There is something about dive bars that just seems so friendly and inviting and warm – a sense of camaraderie, almost. As opposed to clubs or more swanky drinking establishments, dive bars – and the people inside them – seem especially honest about their intentions. Most often the people frequenting a dive bar are just looking to relax with friends or forget, however briefly, about whatever weight they have hanging around their shoulders. In short, I love dive bars and I am always on the lookout for a new favorite. This was how, by complete chance, I found the best dive bar in the world with Jen last weekend in Stroudsburg, Pennsylvania.
To celebrate turning the ripe old age of 22, my girlfriend Jen planned a surprise action packed NYC Brooklyn birthday celebration for the both of us this past Saturday. The day itself was fantastic, and was made all the better since I had plenty of opportunities to act as a camera whore with my new Canon. Jen was happy to oblige my taking pictures of everything – partially from guilt, I’m sure, of asking me to ‘endure’ as her occasional photographer for her blog.
The day started off with a visit to one of our favorite Dim Sum places in Chinatown, Nom Wah Tea Parlor – the first Dim Sum restaurant in NYC, since 1920. Usually we make the mistake of over-ordering by several magnitudes, so we ate light this time: only beef rice rolls, turnip cake, and shrimp dumplings. It was still too much for us…
The next stop was a hike across the Brooklyn Bridge. I haven’t walked the bridge since I was much younger, so I barely remembered how amazing the views of Manhattan were. Once in Brooklyn, Jen led the way to a small bay where there was free kayaking in the East River – what?! Dual kayaking has long been on our joint bucket list which we’ve been attempting to work our way through before I head to Turkey in September. I even managed to slightly tan while on the river, although it didn’t last much longer than two days…
After kayaking, the two of us walked over to the Housing Works thrift store in Brooklyn Heights, all the while admiring the neighborhood. Housing Works is especially cool since it is staffed by HIV positive people and is dedicated to raising awareness about, and fighting, AIDs. It also had some great items, all for super cheap.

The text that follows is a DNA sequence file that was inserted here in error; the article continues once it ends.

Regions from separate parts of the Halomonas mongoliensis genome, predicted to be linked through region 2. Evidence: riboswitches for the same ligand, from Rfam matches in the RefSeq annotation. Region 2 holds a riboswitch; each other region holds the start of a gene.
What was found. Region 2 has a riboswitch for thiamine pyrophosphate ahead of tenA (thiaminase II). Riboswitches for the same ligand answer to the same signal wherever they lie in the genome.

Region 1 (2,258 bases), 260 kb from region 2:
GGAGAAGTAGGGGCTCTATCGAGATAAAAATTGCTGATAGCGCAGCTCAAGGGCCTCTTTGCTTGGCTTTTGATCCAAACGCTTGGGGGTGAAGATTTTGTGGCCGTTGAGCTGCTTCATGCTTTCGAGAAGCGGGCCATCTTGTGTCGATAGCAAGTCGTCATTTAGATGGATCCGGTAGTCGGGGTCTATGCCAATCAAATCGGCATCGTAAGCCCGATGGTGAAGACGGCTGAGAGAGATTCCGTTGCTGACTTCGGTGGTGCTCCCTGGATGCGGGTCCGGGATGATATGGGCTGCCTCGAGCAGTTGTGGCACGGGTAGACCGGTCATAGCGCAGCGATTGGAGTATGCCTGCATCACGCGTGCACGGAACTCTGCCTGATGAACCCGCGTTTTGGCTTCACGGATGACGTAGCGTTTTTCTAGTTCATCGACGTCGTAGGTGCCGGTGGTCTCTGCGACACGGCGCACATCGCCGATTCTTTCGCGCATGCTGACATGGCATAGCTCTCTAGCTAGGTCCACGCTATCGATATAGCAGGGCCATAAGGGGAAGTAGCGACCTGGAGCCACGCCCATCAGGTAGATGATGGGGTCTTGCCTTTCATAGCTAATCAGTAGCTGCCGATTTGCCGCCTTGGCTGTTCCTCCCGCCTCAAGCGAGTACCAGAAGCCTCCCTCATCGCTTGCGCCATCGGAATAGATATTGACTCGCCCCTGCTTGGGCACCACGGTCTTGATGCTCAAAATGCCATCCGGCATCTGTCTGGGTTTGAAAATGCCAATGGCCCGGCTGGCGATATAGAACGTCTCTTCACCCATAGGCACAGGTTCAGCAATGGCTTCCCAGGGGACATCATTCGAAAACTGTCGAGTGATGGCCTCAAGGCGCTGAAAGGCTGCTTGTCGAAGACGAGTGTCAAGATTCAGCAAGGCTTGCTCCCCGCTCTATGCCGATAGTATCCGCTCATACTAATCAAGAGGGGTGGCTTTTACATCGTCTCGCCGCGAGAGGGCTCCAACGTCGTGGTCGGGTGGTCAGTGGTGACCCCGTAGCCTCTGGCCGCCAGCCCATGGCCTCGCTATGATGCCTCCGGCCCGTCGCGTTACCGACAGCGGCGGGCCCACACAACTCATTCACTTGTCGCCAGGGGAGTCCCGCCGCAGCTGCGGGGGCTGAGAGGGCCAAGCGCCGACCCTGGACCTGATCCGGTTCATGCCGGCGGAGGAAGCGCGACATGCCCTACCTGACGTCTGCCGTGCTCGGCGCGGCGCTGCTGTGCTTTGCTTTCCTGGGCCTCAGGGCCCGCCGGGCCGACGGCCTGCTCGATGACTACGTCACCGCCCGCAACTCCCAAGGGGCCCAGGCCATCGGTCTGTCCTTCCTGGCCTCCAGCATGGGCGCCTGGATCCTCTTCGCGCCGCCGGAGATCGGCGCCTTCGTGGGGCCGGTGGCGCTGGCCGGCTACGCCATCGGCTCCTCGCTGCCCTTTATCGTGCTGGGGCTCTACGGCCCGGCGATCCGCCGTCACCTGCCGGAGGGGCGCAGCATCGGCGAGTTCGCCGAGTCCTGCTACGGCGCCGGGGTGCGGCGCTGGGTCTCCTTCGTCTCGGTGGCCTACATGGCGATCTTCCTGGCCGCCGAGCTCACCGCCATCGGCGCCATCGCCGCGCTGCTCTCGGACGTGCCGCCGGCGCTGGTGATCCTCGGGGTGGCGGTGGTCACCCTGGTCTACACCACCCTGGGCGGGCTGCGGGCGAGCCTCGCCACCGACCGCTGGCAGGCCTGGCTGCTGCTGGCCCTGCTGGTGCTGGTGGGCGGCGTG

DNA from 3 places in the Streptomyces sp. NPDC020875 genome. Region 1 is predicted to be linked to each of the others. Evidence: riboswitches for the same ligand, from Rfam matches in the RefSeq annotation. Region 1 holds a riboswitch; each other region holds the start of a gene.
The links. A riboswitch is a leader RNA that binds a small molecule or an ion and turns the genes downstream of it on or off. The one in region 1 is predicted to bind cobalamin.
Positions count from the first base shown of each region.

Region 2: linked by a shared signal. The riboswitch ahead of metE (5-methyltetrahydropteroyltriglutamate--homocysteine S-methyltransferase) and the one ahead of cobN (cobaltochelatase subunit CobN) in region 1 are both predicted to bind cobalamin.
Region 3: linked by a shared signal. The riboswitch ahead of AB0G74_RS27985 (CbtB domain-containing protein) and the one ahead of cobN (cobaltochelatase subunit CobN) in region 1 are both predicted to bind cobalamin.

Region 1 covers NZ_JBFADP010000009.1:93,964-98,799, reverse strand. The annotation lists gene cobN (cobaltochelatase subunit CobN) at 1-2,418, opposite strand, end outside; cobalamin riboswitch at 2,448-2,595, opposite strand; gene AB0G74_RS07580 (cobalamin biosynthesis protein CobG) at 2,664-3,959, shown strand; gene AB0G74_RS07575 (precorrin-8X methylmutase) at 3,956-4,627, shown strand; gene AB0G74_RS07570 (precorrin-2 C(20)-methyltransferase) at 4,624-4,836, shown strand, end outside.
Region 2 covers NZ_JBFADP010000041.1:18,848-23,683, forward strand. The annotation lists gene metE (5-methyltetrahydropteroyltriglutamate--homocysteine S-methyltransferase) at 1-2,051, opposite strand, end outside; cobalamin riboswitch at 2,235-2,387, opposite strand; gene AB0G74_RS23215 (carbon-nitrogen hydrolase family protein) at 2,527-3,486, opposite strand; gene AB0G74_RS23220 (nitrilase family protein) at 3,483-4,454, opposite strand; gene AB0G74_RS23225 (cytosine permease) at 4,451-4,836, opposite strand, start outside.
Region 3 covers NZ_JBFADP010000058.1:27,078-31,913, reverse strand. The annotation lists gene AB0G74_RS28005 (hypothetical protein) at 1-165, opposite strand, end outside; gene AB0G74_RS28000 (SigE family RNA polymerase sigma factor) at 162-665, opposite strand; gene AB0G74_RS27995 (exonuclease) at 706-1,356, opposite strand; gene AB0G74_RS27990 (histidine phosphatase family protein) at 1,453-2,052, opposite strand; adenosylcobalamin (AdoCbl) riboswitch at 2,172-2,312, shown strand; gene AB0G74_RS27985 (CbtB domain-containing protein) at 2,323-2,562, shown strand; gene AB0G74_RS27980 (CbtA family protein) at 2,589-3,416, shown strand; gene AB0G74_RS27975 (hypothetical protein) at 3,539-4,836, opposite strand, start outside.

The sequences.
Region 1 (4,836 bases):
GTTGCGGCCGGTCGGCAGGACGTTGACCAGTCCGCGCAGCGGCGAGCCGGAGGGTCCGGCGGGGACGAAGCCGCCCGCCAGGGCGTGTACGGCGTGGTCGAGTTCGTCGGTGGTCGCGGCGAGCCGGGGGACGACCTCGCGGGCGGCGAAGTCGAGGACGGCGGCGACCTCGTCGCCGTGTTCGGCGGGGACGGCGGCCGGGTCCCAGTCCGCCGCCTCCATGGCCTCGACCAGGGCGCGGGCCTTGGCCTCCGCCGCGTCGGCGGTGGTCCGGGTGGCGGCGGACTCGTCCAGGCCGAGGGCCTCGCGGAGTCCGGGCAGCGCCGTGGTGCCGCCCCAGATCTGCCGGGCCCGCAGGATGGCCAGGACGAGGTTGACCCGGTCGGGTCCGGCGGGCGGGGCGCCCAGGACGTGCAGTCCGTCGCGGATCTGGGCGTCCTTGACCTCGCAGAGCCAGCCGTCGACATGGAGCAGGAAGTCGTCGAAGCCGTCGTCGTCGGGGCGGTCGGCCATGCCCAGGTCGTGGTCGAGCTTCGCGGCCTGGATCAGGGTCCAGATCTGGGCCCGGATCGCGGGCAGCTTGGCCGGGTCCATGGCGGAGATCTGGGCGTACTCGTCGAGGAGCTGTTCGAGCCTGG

Dinner came next at Tutt Cafe, a very chill Middle Eastern cafe. The food was good, but somehow neither of us was particularly hungry. The pita was fresh baked, though, and was definitely some of the most delicious bread I’ve ever eaten.
After dinner, we then headed to downtown Manhattan for the grand finale. Jen had played the final portion of the night extremely close to her chest, so I was beyond surprised – maybe more like dumbfounded – when I realized our last stop was an off-off-Broadway Play; Terminator Two: Judgement Play. The show was hysterical, and the role of the terminator was cast with a volunteer from the crowd. Although my Arnold impersonation is no good, I wish I had had the courage to at least try out… Oh well. You can’t have it all, I suppose.
[quote style=”3″]“Twenty years from now you will be more disappointed by the things that you didn’t do than by the ones you did do. So throw off the bowlines. Sail away from the safe harbor. Catch the trade winds in your sails. Explore. Dream. Discover.” – Mark Twain[/quote]
There is only so much time we all have in this world. Depending upon your mindset, the human capability to know our own death is either the cruelest joke ever played or the greatest blessing. Being an optimist, and a procrastinator, I instead view our final deadline as an incentive to take all we want from life. So, without further ado, is a list of 100+ things everyone should try to complete.
If you think I missed anything important, please don’t hesitate to leave it in the comments below!
Mount Nemrut is an amazing series of burial tombs located in South East Turkey, from the 1st century BC. The tombs are best known for the giant stone heads littering the mountainside that once belonged to statues flanking the tombs.
2. Become Published
Being published is becoming easier and easier, thanks to a surge in self publishing and electronic publishing options, such as through Amazon. For the slightly less ambitious, there are multitudes of newspapers and websites looking for contributors. Time’s a wastin, let loose the writer within!
3. Live in Another Country
Embrace a challenge and move to a country you have always dreamed of going to. The experience of living somewhere radically different will both open your horizons, as well as helping you to appreciate the small things about your home country you may not have originally realized. Who knows, you may not ever want to leave your adopted home.
The Aurora Borealis is a natural light show that takes place at far northern latitudes, caused by the collision of charged particles in the atmosphere – far out, dude! Depending upon how far north or south you go, the Aurora takes on different hues – greens and yellows further north, pinks and purples further south.